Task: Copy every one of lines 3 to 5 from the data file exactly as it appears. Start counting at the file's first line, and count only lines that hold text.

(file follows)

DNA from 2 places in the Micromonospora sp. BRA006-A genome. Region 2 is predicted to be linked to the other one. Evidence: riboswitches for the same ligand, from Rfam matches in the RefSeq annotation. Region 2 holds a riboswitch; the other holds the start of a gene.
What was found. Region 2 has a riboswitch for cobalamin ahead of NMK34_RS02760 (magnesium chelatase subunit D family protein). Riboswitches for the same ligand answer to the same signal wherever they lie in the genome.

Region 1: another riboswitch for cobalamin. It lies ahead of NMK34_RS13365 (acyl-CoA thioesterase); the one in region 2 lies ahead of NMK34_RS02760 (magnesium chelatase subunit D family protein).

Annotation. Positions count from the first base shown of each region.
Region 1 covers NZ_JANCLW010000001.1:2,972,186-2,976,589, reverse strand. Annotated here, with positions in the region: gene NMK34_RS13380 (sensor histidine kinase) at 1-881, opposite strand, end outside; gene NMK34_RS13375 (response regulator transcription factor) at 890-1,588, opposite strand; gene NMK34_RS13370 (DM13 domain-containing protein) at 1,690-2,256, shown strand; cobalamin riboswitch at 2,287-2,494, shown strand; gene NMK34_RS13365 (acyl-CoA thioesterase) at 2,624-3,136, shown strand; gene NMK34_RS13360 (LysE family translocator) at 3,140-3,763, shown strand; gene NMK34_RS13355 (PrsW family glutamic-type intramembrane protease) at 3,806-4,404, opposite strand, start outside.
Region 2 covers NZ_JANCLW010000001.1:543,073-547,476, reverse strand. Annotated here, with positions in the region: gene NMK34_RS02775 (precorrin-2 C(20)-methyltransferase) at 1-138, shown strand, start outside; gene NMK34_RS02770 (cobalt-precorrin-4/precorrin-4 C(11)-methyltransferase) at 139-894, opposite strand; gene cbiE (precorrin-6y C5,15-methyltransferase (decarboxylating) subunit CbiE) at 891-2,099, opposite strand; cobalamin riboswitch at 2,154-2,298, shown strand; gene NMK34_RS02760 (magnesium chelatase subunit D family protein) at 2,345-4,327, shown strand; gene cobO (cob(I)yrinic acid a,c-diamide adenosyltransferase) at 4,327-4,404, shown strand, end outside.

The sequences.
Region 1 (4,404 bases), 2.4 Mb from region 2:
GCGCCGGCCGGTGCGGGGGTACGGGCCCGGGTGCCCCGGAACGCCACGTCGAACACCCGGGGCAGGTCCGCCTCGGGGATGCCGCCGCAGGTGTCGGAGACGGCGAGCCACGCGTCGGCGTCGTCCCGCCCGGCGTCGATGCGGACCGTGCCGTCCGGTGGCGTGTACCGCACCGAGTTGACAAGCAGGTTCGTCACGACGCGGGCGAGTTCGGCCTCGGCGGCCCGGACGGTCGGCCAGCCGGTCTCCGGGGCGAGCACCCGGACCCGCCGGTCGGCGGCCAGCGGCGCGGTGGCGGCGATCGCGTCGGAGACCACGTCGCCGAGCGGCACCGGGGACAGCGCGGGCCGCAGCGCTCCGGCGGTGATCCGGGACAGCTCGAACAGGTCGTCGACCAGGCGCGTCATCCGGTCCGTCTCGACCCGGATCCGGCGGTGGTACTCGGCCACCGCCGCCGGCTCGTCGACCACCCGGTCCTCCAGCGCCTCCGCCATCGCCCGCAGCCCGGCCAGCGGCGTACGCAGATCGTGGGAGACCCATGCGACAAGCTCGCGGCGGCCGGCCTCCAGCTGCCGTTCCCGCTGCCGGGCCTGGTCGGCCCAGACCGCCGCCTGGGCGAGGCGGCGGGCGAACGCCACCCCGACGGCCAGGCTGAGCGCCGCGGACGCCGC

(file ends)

Region 1: another riboswitch for cobalamin. It lies ahead of NMK34_RS13365 (acyl-CoA thioesterase); the one in region 2 lies ahead of NMK34_RS02760 (magnesium chelatase subunit D family protein).

Annotation. Positions count from the first base shown of each region.
Region 1 covers NZ_JANCLW010000001.1:2,972,186-2,976,589, reverse strand. Annotated here, with positions in the region: gene NMK34_RS13380 (sensor histidine kinase) at 1-881, opposite strand, end outside; gene NMK34_RS13375 (response regulator transcription factor) at 890-1,588, opposite strand; gene NMK34_RS13370 (DM13 domain-containing protein) at 1,690-2,256, shown strand; cobalamin riboswitch at 2,287-2,494, shown strand; gene NMK34_RS13365 (acyl-CoA thioesterase) at 2,624-3,136, shown strand; gene NMK34_RS13360 (LysE family translocator) at 3,140-3,763, shown strand; gene NMK34_RS13355 (PrsW family glutamic-type intramembrane protease) at 3,806-4,404, opposite strand, start outside.